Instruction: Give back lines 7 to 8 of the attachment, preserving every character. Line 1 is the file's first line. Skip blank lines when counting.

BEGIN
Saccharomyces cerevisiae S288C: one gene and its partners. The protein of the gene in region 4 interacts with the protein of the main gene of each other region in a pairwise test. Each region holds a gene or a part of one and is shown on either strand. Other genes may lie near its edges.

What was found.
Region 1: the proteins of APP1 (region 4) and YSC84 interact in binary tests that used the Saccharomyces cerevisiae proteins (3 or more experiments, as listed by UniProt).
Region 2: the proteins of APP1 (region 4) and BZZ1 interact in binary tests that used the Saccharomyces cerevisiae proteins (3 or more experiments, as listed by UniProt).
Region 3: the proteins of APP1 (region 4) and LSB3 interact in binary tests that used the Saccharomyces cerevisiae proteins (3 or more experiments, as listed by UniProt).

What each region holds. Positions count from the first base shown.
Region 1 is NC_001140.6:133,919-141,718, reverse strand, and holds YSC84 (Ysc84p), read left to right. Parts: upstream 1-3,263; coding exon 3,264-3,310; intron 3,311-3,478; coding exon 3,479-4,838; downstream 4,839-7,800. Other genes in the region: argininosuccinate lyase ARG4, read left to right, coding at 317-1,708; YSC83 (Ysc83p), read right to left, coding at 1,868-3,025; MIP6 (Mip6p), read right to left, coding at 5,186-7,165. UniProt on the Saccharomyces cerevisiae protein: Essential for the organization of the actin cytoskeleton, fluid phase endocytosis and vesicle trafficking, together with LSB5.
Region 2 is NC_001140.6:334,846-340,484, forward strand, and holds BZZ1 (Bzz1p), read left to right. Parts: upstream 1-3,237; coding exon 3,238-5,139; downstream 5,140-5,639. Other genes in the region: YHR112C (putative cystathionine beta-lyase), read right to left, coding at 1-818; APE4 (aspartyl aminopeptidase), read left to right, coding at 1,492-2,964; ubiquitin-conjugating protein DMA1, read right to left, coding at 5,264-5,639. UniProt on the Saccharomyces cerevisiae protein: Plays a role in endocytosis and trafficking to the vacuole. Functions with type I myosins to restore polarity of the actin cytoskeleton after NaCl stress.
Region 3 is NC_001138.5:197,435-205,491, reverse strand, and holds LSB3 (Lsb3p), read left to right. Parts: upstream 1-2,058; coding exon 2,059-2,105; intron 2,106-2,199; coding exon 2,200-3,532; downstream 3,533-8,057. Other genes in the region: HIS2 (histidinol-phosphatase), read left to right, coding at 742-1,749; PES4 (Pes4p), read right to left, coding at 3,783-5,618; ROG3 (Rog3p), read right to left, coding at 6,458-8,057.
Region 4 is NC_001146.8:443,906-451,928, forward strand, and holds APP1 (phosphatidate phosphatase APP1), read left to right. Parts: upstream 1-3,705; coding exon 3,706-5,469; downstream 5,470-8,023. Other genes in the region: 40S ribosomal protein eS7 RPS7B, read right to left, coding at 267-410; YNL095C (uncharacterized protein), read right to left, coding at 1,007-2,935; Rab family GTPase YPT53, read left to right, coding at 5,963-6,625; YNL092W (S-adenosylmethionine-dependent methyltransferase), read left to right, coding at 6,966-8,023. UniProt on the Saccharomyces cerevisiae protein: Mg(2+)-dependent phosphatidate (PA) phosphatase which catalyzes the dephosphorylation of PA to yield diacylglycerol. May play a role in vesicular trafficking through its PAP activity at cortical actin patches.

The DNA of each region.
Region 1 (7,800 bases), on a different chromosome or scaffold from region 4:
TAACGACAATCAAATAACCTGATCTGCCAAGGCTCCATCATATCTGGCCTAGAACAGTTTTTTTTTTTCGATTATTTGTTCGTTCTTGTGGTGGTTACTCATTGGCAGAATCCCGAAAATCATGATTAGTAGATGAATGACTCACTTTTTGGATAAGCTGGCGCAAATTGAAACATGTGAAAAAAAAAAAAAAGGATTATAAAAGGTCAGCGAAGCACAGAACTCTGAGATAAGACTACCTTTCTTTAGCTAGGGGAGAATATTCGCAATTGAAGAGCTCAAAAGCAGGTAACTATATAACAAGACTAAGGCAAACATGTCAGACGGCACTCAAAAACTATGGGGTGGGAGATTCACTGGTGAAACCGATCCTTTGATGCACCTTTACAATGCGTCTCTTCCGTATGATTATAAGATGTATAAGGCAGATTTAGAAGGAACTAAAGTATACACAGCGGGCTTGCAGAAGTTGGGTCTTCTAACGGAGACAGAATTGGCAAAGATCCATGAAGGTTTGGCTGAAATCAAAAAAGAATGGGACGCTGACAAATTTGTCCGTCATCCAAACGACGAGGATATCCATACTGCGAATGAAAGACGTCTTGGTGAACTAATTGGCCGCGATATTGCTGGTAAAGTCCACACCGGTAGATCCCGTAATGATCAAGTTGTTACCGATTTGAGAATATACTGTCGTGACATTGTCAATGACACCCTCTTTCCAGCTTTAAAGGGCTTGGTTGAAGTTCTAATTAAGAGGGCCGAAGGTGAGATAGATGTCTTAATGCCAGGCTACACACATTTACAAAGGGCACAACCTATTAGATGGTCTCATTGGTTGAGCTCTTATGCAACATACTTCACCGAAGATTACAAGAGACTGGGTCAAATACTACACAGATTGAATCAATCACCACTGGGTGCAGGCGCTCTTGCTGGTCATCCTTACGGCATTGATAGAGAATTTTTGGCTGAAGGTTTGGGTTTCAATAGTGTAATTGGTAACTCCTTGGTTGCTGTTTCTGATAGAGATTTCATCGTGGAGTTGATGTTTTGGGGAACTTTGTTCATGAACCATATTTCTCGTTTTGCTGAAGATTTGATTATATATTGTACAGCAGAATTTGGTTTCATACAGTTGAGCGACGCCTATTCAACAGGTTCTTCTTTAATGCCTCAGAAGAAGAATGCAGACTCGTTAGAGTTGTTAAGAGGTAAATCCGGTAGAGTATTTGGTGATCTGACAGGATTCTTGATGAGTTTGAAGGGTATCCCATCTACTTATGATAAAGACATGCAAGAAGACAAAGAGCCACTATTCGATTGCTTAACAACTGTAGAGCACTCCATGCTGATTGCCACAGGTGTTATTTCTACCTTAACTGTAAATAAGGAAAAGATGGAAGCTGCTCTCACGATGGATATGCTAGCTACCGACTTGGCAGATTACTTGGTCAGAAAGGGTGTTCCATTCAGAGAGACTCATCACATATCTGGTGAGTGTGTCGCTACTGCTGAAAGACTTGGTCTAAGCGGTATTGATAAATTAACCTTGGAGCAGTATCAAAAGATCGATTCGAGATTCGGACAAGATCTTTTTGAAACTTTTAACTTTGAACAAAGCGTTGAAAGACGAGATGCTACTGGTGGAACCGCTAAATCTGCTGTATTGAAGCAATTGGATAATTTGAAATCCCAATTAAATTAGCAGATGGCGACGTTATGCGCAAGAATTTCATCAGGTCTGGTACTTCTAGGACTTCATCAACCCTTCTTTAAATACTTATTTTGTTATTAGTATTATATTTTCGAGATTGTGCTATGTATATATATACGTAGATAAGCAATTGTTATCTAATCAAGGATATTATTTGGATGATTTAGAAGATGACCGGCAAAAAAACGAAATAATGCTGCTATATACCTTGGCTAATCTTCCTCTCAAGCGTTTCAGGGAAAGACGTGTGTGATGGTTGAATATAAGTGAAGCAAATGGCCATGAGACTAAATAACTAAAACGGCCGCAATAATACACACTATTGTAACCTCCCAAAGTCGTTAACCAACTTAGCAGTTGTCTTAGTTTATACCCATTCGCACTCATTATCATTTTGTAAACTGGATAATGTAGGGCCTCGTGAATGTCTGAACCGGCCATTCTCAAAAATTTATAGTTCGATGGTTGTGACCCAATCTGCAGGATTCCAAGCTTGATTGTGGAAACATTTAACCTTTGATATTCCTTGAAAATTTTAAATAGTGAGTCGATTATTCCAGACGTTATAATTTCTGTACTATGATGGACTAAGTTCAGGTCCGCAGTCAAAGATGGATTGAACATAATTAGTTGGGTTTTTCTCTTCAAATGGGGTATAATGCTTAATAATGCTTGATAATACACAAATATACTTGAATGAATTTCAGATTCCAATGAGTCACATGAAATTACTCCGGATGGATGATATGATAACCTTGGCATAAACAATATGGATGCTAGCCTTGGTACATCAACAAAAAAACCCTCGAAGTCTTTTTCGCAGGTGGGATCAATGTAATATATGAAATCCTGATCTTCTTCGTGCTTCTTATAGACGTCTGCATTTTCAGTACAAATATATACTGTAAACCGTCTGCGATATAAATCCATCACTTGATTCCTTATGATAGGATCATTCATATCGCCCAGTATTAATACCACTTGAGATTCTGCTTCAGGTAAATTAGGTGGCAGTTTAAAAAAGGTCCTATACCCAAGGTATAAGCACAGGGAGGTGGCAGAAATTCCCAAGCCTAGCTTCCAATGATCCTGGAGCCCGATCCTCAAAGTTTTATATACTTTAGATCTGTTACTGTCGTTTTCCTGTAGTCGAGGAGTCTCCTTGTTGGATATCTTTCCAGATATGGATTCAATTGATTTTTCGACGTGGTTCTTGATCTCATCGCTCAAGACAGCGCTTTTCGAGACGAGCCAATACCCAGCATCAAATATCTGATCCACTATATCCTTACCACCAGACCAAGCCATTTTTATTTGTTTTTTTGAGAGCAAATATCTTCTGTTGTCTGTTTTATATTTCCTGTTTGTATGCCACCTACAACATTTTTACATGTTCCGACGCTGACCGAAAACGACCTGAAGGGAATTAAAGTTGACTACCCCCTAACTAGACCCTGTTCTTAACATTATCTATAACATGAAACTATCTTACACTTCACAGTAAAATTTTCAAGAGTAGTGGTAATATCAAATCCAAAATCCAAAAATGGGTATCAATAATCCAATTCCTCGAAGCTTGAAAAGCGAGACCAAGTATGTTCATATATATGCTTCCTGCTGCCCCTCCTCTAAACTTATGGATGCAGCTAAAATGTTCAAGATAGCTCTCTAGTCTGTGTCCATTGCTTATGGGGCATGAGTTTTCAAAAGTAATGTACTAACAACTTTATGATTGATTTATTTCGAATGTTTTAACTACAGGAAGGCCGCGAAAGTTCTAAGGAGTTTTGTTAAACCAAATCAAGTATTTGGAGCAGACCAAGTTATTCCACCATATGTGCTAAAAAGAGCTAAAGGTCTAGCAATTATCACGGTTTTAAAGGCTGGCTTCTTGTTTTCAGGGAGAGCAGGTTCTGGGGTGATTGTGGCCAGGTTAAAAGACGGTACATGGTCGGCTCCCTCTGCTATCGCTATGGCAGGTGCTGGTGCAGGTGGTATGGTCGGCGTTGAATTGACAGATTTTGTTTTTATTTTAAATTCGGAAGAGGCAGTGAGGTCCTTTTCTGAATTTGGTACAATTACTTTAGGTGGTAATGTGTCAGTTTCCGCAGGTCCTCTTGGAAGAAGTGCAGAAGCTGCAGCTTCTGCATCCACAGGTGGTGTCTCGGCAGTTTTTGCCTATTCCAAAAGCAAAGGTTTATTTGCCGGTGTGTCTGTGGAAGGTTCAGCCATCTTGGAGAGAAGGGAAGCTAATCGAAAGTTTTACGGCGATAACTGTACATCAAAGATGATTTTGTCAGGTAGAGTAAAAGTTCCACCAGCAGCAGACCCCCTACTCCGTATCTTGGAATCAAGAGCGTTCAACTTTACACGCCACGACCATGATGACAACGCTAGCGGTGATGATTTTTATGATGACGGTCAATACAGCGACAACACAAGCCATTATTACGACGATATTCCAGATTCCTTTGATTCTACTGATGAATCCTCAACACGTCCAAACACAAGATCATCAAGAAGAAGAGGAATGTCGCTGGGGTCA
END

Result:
Region 1 is NC_001140.6:133,919-141,718, reverse strand, and holds YSC84 (Ysc84p), read left to right. Parts: upstream 1-3,263; coding exon 3,264-3,310; intron 3,311-3,478; coding exon 3,479-4,838; downstream 4,839-7,800. Other genes in the region: argininosuccinate lyase ARG4, read left to right, coding at 317-1,708; YSC83 (Ysc83p), read right to left, coding at 1,868-3,025; MIP6 (Mip6p), read right to left, coding at 5,186-7,165. UniProt on the Saccharomyces cerevisiae protein: Essential for the organization of the actin cytoskeleton, fluid phase endocytosis and vesicle trafficking, together with LSB5.
Region 2 is NC_001140.6:334,846-340,484, forward strand, and holds BZZ1 (Bzz1p), read left to right. Parts: upstream 1-3,237; coding exon 3,238-5,139; downstream 5,140-5,639. Other genes in the region: YHR112C (putative cystathionine beta-lyase), read right to left, coding at 1-818; APE4 (aspartyl aminopeptidase), read left to right, coding at 1,492-2,964; ubiquitin-conjugating protein DMA1, read right to left, coding at 5,264-5,639. UniProt on the Saccharomyces cerevisiae protein: Plays a role in endocytosis and trafficking to the vacuole. Functions with type I myosins to restore polarity of the actin cytoskeleton after NaCl stress.